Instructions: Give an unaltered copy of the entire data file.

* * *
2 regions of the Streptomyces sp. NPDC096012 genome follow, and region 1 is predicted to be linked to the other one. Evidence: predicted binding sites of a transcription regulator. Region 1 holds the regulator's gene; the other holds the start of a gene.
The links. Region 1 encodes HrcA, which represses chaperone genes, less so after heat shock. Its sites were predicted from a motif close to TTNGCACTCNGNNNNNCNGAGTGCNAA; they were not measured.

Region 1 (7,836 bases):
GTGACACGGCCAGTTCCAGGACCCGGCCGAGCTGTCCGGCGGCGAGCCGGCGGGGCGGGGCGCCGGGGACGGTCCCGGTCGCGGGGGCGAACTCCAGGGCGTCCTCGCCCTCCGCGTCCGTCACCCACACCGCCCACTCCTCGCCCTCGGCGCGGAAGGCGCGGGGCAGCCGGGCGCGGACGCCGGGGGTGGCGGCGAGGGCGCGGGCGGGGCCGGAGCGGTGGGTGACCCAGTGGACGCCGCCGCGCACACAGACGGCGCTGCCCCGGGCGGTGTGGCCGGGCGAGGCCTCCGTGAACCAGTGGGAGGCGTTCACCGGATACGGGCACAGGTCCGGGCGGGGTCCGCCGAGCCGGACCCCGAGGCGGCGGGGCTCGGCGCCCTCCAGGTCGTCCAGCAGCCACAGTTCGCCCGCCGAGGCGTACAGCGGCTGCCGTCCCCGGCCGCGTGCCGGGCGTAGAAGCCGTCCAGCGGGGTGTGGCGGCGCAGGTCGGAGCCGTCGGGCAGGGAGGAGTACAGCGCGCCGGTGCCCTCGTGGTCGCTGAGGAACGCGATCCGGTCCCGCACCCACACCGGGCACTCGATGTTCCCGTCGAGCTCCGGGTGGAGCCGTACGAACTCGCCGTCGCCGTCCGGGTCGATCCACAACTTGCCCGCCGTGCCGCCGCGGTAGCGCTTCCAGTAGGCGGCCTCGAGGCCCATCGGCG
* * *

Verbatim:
2 regions of the Streptomyces sp. NPDC096012 genome follow, and region 1 is predicted to be linked to the other one. Evidence: predicted binding sites of a transcription regulator. Region 1 holds the regulator's gene; the other holds the start of a gene.
The links. Region 1 encodes HrcA, which represses chaperone genes, less so after heat shock. Its sites were predicted from a motif close to TTNGCACTCNGNNNNNCNGAGTGCNAA; they were not measured.

Region 1 (7,836 bases):
GTGACACGGCCAGTTCCAGGACCCGGCCGAGCTGTCCGGCGGCGAGCCGGCGGGGCGGGGCGCCGGGGACGGTCCCGGTCGCGGGGGCGAACTCCAGGGCGTCCTCGCCCTCCGCGTCCGTCACCCACACCGCCCACTCCTCGCCCTCGGCGCGGAAGGCGCGGGGCAGCCGGGCGCGGACGCCGGGGGTGGCGGCGAGGGCGCGGGCGGGGCCGGAGCGGTGGGTGACCCAGTGGACGCCGCCGCGCACACAGACGGCGCTGCCCCGGGCGGTGTGGCCGGGCGAGGCCTCCGTGAACCAGTGGGAGGCGTTCACCGGATACGGGCACAGGTCCGGGCGGGGTCCGCCGAGCCGGACCCCGAGGCGGCGGGGCTCGGCGCCCTCCAGGTCGTCCAGCAGCCACAGTTCGCCCGCCGAGGCGTACAGCGGCTGCCGTCCCCGGCCGCGTGCCGGGCGTAGAAGCCGTCCAGCGGGGTGTGGCGGCGCAGGTCGGAGCCGTCGGGCAGGGAGGAGTACAGCGCGCCGGTGCCCTCGTGGTCGCTGAGGAACGCGATCCGGTCCCGCACCCACACCGGGCACTCGATGTTCCCGTCGAGCTCCGGGTGGAGCCGTACGAACTCGCCGTCGCCGTCCGGGTCGATCCACAACTTGCCCGCCGTGCCGCCGCGGTAGCGCTTCCAGTAGGCGGCCTCGAGGCCCATCGGCG